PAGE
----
Nearly every legislator is opposed to what Rick Perry did. Both conservatives and liberals think he is wrong. I just don't understand his big rush. He is forcing an issue to the forefront that would have come along in its own due time.

jean said...

Jen,

I share your sentiments on this recent executive order from Perry. What arrogance. Just today I received the following, regarding another freedom-trampling bill about to be introduced by legislators with friends in the medical community in our fine state:

"Every Texas legislative session since 1999, the Texas dietitians have introduced a bill to license the practice of nutritional counseling to only them and medical doctors. We now know that this will occur in 2007 as well. Once again, the Texas dietitians are trying to monopolize and censor the information consumers receive about nutrition and dietary supplements.

On Feb. 20th, they will hold a "legislative day," and busloads of dietitians will descend on Austin and lobby the legislature to pass their bill.

If passed, the bill will legally prohibit nutritionists, naturopaths, homeopaths, sports trainers, natural products retailers/distributors and any other unlicensed Texas practitioners from providing nutritional information to consumers. Experience in other states shows that, if their bill is passed, the dietitians will ruthlessly enforce it. In Florida, a naturopath/health food store owner was handcuffed and jailed for "practicing nutritional counseling without a license." In Ohio, a Ph.D. nutritionist and a health food store owner were each subjected to intrusive, lengthy, hostile investigations and forced to spend tens of thousands of dollars in legal fees. At the very least, we can expect the Texas dietitians' bill to contain stiff fines (up to $1,000 per day) for "practicing nutritional counseling without a license.""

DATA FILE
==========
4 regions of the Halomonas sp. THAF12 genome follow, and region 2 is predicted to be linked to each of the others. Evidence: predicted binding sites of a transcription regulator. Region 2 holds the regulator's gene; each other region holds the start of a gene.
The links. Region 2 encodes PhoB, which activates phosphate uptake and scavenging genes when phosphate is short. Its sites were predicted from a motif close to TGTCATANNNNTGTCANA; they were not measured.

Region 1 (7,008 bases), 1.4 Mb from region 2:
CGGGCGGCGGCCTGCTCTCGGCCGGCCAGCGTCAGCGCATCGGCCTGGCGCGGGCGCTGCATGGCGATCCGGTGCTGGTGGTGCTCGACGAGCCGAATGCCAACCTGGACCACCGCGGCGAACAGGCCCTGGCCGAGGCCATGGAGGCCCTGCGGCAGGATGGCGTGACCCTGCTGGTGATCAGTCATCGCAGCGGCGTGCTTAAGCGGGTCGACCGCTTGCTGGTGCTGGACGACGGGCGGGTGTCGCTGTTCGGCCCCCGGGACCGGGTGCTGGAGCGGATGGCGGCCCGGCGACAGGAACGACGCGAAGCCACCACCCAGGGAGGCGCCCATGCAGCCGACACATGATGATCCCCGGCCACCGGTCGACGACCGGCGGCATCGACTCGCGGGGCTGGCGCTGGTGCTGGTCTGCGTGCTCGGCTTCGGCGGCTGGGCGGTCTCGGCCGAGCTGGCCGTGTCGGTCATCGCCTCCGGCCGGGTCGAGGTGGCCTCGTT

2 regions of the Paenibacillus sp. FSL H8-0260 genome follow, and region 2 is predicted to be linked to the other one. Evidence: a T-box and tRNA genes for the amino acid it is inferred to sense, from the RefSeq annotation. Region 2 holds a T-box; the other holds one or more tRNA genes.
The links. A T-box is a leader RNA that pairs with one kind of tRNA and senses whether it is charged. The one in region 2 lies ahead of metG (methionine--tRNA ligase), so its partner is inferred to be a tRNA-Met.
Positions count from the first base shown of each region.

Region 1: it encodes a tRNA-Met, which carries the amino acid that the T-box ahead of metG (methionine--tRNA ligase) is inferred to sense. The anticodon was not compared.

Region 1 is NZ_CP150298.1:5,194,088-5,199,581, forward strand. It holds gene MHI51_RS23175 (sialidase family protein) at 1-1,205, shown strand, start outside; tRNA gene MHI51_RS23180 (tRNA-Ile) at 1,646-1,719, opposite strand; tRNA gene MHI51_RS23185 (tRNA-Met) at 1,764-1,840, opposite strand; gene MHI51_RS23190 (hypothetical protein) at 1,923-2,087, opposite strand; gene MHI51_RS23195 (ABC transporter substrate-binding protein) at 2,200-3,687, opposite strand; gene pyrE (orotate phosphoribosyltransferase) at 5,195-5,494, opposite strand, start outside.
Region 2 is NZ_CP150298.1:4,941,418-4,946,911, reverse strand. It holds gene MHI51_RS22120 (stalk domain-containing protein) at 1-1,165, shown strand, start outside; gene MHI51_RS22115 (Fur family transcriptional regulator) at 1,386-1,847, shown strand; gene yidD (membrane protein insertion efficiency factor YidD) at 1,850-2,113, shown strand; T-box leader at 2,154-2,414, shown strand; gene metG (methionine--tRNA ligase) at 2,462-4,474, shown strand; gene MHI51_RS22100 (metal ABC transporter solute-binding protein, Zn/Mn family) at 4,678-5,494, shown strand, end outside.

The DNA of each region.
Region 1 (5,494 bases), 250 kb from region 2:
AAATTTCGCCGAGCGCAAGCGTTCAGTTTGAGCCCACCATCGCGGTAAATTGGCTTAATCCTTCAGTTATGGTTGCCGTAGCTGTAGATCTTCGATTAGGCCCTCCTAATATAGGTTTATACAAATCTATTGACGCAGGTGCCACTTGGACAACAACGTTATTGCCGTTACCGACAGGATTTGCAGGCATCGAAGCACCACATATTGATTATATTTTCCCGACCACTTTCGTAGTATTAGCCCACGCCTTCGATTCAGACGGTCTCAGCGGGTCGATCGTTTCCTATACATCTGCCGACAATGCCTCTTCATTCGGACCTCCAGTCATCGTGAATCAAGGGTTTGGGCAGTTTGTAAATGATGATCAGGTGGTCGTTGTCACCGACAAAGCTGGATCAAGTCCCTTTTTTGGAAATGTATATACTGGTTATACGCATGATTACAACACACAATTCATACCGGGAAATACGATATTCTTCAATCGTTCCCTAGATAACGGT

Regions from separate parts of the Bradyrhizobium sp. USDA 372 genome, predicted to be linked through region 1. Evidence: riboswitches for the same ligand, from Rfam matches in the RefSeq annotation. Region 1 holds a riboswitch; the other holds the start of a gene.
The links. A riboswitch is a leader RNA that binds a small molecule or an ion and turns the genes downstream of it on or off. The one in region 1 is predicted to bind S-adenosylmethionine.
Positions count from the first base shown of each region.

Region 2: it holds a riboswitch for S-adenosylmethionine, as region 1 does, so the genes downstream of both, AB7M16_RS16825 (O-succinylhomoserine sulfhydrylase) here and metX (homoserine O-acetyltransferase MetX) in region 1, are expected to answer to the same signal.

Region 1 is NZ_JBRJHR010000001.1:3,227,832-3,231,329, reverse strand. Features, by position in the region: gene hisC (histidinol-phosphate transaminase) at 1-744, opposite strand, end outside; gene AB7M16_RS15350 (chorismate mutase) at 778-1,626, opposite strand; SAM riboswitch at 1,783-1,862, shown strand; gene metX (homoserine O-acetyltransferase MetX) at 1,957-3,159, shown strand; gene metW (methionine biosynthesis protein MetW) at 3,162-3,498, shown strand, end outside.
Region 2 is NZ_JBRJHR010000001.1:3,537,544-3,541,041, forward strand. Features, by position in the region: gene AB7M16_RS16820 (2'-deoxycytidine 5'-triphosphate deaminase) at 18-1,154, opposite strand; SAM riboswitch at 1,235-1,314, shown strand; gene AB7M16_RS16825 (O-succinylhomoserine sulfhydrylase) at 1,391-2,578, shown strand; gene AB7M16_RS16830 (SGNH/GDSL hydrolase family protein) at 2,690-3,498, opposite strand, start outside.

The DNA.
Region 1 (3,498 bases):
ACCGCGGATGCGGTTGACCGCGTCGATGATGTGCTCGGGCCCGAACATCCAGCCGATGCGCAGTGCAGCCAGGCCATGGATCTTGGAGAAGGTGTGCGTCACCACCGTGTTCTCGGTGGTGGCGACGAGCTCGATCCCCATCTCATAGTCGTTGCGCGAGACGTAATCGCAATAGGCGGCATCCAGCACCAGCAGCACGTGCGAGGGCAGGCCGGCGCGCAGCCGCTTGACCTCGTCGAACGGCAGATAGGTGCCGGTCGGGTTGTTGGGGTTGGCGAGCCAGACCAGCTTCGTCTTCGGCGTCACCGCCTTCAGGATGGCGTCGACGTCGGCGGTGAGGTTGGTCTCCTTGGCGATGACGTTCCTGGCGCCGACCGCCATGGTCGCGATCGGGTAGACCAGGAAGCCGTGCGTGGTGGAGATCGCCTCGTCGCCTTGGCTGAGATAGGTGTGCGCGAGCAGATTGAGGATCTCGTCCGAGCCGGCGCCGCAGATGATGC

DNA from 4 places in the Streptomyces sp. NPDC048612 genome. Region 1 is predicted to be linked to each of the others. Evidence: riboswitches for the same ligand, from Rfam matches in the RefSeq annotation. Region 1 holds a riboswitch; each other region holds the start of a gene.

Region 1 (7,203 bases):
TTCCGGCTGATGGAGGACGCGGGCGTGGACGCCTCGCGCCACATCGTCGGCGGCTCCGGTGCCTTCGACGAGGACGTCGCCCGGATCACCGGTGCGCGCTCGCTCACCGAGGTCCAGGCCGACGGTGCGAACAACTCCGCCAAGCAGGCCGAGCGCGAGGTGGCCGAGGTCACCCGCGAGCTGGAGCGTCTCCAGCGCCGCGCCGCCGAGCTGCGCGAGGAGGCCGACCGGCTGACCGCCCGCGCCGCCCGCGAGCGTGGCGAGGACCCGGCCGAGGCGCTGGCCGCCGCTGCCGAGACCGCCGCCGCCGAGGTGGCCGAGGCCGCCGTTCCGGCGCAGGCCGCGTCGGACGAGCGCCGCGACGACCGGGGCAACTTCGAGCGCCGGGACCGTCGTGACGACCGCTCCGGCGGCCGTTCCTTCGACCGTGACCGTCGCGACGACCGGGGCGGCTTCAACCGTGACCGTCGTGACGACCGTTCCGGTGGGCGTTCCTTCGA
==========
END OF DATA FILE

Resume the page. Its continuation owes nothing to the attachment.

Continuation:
All of this legislative nonsense points only in one direction...$$$$$. Apparently Merck is in need of a mandate to move it's vaccine, and the medical community is now afraid that if I become too independent in my preventive healthcare, I won't be needing them as much.

Aggghhh! Where is everyone's common sense these days?

Have a pleasant day,

Jean

P.S. Garlic is great at halting a cold, peppermint soothes an upset stomach and plain ole lemon water is the quickest way to alkalize the body. Whew! That may be illegal for me to say next week. HA!